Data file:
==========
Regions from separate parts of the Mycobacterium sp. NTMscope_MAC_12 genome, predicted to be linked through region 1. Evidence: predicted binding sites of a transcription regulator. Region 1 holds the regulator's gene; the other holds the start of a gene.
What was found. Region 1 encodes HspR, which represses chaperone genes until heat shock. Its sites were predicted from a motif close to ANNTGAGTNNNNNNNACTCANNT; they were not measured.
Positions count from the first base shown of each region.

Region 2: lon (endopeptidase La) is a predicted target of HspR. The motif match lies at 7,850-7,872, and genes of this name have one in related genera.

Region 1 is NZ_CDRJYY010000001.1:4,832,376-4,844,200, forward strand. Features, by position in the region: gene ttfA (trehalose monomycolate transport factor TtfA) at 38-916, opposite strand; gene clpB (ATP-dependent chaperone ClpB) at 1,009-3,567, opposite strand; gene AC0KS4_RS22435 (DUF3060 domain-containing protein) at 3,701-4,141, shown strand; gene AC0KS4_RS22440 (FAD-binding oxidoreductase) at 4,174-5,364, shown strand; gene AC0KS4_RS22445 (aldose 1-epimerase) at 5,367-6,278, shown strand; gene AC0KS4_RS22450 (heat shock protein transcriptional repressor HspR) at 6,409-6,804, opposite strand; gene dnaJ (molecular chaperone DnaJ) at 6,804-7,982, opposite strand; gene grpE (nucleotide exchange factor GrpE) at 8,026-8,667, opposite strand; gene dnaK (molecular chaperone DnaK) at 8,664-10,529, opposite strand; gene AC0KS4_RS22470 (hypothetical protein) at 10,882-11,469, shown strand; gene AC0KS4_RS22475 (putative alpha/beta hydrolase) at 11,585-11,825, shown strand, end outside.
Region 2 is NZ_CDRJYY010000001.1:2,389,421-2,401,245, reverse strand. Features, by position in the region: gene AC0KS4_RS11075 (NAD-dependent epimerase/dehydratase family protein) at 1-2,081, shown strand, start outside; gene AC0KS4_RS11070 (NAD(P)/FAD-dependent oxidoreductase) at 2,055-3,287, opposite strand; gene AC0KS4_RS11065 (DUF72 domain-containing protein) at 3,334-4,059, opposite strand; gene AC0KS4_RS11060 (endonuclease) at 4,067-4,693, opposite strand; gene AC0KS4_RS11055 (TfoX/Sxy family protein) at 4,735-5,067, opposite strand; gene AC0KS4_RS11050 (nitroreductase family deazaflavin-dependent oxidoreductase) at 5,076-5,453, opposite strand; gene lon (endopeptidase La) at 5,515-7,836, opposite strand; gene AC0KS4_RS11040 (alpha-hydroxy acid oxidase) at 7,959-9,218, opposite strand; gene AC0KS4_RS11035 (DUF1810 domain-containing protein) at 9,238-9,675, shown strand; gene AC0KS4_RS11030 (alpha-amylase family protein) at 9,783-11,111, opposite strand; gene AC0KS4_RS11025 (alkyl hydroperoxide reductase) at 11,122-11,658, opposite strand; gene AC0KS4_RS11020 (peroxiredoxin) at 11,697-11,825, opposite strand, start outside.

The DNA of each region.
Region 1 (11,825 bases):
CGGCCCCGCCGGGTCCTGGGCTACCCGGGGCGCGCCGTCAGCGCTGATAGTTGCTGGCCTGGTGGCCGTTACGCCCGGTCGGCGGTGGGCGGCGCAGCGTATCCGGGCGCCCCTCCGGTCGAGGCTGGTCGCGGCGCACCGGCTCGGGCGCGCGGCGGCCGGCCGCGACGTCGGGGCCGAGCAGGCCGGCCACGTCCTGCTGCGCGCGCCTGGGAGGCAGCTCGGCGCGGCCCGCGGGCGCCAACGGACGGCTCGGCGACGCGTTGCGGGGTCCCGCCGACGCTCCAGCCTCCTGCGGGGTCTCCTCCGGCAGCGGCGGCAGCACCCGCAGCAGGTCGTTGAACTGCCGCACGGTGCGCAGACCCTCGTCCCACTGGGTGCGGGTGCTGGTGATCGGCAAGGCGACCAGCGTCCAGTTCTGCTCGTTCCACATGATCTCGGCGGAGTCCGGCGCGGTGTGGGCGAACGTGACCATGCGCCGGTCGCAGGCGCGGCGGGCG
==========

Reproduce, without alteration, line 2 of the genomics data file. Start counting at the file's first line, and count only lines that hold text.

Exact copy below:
What was found. Region 1 encodes HspR, which represses chaperone genes until heat shock. Its sites were predicted from a motif close to ANNTGAGTNNNNNNNACTCANNT; they were not measured.